With the recent advances in space travel, what was once the exclusive playground of governments has shifted to ultra-rich mavericks. And they’re just getting started.
“…2011 might, in the history books of the future, be seen as the year when the space cadets’ dream finally died. It marks the end of America’s space shuttle programme, whose last mission is planned to launch on July 8th . The shuttle was supposed to be a reusable truck that would make the business of putting people into orbit quotidian. Instead, it has been nothing but trouble. Twice, it has killed its crew. If it had been seen as the experimental vehicle it actually is, that would not have been a particular cause for concern; test pilots are killed all the time…But the shuttle is now over. The ISS [International Space Station] is due to be deorbited, in the inelegant jargon of the field, in 2020. Once that happens, the game will be up. There is no appetite to return to the moon, let alone push on to Mars, El Dorado of space exploration. The technology could be there, but the passion has gone…”
This is an excerpt from an article titled “The End of the Space Age”, published by The Economist, in June 2011. The following month, July 2011, just a mere two and a half years into the Obama administration, the US’s space shuttle programme, once a symbol of the American space supremacy for many, established some three decades earlier, would take its last voyage before it was retired forever. It wasn’t an entirely surprising event, Obama’s predecessor, George W Bush had announced the plan to retire it some seven and half years earlier.
“The shuttle’s chief purpose over the next several years will be to help finish assembly of the International Space Station [ISS]. In 2010, the space shuttle — after nearly 30 years of duty — will be retired from service,” he told an audience gathered at NASA Headquarters on the afternoon of 14 January 2004. During that speech, he also announced a goal “to return to the moon by 2020, and create a base for missions to Mars and beyond”. 1972 was the last time a human was on the moon. Following on from Bush’s speech, NASA launched the Constellation programme in 2005, whose three stated goals were low earth orbit flights for research purposes, getting humans back on the moon, and from there, to Mars.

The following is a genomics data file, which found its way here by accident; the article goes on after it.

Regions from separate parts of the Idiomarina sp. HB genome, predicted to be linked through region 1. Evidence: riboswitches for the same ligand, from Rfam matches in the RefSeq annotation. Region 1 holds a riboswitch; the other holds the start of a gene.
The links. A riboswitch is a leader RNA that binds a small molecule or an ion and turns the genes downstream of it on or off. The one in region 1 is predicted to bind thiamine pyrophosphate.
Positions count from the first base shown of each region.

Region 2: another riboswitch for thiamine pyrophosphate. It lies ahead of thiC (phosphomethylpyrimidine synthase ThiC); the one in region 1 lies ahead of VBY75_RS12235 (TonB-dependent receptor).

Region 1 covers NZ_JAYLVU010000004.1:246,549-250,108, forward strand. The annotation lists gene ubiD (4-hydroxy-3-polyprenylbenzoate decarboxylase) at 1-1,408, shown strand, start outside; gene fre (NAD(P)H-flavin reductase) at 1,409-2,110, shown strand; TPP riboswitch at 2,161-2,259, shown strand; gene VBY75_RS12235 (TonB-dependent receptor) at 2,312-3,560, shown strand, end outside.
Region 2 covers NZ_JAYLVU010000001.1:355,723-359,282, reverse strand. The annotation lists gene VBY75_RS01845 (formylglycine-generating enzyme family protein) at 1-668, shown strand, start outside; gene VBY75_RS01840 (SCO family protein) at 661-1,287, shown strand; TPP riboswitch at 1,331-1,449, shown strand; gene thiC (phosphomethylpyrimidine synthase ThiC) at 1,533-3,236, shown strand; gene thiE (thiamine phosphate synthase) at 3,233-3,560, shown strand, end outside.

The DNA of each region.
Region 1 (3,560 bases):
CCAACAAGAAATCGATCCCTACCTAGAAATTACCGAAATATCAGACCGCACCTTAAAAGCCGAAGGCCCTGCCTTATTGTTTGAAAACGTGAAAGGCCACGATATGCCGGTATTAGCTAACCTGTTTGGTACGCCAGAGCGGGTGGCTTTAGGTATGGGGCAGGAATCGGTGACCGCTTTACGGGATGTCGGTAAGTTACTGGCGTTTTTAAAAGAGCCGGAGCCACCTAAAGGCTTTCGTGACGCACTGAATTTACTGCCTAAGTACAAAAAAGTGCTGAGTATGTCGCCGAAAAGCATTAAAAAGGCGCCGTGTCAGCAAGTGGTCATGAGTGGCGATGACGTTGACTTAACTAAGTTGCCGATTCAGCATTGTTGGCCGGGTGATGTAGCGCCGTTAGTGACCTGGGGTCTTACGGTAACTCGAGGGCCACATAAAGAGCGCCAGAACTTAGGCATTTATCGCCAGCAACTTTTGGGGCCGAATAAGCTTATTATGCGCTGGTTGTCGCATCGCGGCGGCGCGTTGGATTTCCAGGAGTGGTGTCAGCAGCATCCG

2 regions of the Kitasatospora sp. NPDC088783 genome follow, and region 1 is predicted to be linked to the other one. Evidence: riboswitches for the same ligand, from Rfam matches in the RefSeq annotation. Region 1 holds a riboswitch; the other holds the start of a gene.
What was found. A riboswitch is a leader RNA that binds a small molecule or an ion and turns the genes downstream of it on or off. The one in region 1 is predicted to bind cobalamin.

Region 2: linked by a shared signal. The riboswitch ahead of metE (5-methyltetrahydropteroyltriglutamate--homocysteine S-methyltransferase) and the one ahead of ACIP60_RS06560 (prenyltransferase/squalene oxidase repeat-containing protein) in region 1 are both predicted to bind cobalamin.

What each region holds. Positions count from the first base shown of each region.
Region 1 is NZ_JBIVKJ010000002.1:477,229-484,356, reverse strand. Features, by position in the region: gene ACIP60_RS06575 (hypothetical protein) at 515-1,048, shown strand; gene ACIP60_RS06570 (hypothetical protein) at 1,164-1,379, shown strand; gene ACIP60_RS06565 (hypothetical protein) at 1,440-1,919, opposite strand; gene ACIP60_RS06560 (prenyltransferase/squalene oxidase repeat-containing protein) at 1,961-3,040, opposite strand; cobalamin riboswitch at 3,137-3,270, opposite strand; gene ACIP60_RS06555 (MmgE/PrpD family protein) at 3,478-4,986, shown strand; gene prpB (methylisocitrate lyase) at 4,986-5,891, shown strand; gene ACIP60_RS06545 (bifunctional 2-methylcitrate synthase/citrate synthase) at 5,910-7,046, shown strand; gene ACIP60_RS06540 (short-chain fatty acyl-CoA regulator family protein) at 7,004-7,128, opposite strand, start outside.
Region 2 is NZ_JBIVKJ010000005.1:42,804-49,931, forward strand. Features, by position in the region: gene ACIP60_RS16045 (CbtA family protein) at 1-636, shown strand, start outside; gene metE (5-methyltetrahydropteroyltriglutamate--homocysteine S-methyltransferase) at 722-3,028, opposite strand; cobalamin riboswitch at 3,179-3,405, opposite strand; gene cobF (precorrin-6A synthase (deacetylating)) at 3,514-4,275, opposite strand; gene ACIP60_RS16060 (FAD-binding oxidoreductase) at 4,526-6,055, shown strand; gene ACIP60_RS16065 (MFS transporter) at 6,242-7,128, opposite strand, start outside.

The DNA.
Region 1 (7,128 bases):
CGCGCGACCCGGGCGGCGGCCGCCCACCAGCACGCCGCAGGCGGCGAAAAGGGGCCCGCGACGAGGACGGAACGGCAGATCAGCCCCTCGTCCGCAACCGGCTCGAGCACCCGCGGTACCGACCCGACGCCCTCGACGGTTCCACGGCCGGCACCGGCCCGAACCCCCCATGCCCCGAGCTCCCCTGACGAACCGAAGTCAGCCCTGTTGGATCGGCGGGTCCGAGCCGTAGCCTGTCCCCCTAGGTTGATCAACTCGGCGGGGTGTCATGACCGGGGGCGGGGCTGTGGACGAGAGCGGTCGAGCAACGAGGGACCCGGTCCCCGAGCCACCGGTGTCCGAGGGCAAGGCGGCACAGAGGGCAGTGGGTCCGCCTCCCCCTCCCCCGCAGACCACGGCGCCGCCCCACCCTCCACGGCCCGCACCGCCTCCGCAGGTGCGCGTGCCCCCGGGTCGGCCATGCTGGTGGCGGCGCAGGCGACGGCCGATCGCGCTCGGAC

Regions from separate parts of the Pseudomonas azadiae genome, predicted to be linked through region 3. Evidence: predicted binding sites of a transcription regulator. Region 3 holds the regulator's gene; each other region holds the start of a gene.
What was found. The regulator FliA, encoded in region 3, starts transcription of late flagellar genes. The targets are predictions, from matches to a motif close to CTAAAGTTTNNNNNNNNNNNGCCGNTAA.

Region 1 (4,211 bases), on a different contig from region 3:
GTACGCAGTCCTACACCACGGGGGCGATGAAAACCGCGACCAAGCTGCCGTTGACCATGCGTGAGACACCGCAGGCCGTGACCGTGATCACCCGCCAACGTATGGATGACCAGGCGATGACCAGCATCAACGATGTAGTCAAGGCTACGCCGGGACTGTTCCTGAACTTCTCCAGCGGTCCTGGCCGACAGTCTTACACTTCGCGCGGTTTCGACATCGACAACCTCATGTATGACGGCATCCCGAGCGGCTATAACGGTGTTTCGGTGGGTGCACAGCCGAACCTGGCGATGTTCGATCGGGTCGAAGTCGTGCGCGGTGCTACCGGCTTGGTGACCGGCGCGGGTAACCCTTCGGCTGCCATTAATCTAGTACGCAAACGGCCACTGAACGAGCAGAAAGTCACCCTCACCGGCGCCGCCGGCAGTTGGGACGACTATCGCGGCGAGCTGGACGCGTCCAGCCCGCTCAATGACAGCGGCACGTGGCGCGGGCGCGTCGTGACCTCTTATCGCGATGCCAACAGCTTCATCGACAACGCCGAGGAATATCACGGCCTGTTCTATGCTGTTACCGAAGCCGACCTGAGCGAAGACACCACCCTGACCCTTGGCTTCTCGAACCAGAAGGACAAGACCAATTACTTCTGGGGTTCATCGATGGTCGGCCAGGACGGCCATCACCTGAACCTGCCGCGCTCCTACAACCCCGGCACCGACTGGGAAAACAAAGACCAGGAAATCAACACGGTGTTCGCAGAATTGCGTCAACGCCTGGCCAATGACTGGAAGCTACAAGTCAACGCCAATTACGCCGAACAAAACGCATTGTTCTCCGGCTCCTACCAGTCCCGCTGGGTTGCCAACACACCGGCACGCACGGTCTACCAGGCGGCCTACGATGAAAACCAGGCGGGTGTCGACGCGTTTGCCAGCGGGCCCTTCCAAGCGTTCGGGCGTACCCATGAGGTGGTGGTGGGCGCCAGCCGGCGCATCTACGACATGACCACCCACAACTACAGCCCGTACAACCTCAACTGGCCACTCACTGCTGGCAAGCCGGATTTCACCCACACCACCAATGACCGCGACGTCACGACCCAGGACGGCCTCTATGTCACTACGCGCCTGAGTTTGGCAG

However, in April 2010, just five years and an estimated cost of $230-billion since the launch of the Constellation programme, Obama gave a speech at the John F Kennedy centre: “Now, I understand that some believe that we should attempt a return to the surface of the Moon first, as previously planned. But I just have to say pretty bluntly here: We’ve been there before. Buzz has been there. There’s a lot more of space to explore, and a lot more to learn when we do,” he told his audience who were unlikely to have been surprised by the news, as the plans to cancel the programme had been reported since February that year, when Obama called it “over budget, behind schedule, and lacking in innovation.”
Anticipating the following year’s retirement of the space shuttle programme as well, he presented a new focus for NASA that included earth-based research, funding that would extend “the life of the International Space Station likely by more than five years”.
Most recently, the ISS has received funding to guarantee its existence at least until 2030. This modular habitable satellite is an international partnership of Space Agencies, the principal ones being the Space Agencies of the United States, Russia, Europe, Japan, and Canada. Some 400 kilometres above us in low earth orbit, it travels at eight kilometres per second, orbiting earth 16 times in a period of 24 hours. That’s 16 sunsets and sunrises in a day. Although some 240 individuals had visited the station by 2020, an international crew of just six live and work aboard the ISS.
Obama continued, ushering in the era that would make it possible for the likes of Elon Musk and Jeff Bezos to realise their space colonisation ambitions: “And in order to reach the space station, we will work with a growing array of private companies competing to make getting to space easier and more affordable” he continued later in his speech. “Now, I recognise that some have said it is unfeasible or unwise to work with the private sector in this way. I disagree… Some have said, for instance, that this plan gives up our leadership in space by failing to produce plans within NASA to reach low Earth orbit, instead of relying on companies and other countries. But we will actually reach space faster and more often under this new plan… By the mid-2030s, I believe we can send humans to orbit Mars and return them safely to Earth. And a landing on Mars will follow. And I expect to be around to see it.”